Canonical, the commercial company behind the popular Ubuntu distribution, has announced their plans to offer a Cloud based storage service called Ubuntu One. You can sign up for this service, add a repository and download the software using apt-get or synaptic. Once you install, it adds a folder called Ubuntu One and any files/folders put inside this folder is shared between all the computers where the software is installed. I haven’t played around with it yet but it sounds more like Dropbox.
Ubuntu has already announced plans to integrate Eucalyptus into their distro and with this announcement, they are planning to integrate the desktop features of the Cloud. Right now, it is under invite only mode but it will eventually be released to the public. Currently, this service runs on Amazon EC2 and S3 but it appears there are plans to move the service to Canonical’s own infrastructure later. Currently, they offer a free 2 GB account and a 10 GB account for $10 a month. This is pretty expensive for a Cloud storage. I am not sure what kind of traction it will get when it is possible to just mount Amazon S3 on to any Linux machine and dropbox even has a Linux client. Unless they offer a competitive pricing, we are not going to see mass migrations into Ubuntu One.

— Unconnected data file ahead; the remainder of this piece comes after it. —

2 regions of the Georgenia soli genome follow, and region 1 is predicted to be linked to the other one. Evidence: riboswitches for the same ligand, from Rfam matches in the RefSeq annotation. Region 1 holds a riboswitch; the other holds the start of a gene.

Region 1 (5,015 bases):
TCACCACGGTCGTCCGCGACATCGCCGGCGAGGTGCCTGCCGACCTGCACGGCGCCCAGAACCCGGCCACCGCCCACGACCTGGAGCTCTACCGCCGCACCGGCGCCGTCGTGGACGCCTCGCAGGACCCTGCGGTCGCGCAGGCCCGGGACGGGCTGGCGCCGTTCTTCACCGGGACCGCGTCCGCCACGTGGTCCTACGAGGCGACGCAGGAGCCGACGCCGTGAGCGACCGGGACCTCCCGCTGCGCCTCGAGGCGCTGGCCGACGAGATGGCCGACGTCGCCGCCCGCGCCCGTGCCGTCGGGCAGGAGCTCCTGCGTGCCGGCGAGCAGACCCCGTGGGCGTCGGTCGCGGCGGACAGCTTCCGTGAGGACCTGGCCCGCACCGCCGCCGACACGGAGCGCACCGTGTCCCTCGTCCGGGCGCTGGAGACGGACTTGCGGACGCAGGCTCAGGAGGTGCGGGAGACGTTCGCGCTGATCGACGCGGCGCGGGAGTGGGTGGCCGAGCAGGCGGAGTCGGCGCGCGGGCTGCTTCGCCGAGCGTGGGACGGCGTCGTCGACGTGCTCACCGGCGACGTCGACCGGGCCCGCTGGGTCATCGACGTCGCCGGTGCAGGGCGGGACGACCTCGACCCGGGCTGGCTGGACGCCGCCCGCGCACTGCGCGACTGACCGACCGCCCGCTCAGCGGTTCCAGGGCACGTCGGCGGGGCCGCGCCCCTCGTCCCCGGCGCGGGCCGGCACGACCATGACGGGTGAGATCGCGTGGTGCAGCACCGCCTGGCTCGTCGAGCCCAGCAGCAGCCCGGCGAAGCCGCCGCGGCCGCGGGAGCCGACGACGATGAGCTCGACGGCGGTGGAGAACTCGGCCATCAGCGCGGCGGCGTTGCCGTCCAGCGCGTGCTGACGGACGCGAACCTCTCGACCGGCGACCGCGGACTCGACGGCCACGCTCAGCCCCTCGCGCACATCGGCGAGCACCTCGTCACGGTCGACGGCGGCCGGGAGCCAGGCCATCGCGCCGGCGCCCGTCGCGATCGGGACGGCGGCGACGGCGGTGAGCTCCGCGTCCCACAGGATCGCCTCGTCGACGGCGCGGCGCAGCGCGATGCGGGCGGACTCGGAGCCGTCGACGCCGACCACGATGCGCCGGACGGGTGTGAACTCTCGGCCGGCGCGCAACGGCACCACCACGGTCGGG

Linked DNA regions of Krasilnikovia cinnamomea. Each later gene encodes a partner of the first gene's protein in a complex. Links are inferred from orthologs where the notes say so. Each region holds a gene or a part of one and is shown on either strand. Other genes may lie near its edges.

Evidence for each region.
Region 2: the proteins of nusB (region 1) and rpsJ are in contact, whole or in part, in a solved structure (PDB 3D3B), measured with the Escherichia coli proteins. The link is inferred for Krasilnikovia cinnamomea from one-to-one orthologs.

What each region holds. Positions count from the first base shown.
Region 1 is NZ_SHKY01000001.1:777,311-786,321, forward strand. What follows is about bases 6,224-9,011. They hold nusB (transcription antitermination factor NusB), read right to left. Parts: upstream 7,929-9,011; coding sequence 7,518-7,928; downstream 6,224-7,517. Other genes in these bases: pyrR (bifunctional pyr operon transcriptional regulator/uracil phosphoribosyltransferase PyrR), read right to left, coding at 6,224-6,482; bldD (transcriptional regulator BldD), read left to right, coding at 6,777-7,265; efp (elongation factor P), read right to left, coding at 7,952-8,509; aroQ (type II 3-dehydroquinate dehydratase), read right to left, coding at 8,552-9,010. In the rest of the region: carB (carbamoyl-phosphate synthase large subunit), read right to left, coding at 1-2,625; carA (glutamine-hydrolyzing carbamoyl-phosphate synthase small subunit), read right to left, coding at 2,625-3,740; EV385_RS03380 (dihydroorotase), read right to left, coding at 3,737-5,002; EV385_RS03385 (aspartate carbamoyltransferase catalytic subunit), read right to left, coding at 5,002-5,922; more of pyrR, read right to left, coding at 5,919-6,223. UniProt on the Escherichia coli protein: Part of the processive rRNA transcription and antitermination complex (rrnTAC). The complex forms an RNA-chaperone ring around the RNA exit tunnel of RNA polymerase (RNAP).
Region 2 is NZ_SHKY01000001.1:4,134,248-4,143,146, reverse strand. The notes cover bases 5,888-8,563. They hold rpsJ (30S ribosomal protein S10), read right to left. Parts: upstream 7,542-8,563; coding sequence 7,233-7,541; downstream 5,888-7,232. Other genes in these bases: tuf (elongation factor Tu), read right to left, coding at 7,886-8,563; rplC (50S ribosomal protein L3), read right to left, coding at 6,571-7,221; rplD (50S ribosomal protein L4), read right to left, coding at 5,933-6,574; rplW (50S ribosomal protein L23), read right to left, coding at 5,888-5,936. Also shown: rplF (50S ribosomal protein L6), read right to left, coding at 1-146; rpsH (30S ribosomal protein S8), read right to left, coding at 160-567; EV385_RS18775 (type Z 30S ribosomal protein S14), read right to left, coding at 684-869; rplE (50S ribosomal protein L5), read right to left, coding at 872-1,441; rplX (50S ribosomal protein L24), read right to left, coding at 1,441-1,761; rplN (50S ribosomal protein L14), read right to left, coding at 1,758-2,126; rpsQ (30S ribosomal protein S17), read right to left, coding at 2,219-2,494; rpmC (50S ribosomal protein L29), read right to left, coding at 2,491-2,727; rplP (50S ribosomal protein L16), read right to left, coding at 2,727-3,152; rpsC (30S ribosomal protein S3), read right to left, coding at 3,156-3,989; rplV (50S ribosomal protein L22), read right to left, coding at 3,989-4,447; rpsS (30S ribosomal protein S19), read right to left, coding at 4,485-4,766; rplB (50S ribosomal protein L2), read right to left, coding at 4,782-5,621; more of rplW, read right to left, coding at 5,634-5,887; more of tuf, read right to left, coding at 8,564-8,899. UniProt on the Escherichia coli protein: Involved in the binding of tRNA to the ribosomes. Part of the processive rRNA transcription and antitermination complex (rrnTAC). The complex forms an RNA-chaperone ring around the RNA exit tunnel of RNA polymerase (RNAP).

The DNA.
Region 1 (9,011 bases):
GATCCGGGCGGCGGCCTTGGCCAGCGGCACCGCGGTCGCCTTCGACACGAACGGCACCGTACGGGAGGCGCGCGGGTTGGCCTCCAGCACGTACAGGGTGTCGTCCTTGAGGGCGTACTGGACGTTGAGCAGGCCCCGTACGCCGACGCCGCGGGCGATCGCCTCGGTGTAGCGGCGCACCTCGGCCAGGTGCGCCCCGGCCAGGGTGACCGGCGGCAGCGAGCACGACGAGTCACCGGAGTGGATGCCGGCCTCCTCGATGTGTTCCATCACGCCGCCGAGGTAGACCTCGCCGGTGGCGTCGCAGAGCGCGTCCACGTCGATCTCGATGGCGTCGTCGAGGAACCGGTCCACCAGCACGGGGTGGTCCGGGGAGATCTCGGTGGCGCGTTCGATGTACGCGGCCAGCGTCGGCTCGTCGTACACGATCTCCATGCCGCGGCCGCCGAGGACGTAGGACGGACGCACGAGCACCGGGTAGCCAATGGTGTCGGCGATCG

In fact, I am waiting for a deeper integration between Linux and the Clouds and Ubuntu One is not the solution I am waiting for. Instead of jumping into the Storage as a Service bandwagon, Ubuntu could develop apps that integrates Ubuntu desktop with exisiting storage services. As a Linux user, I don’t think lack of availability of storage services by Open Source vendors to be a problem waiting to be solved. Instead the problem is to find a way to deeply integrate Linux OSes, in general, and Ubuntu, in particular to the existing set of Cloud based storage solutions. Cloning existing services and charging more than the original service is downright naive.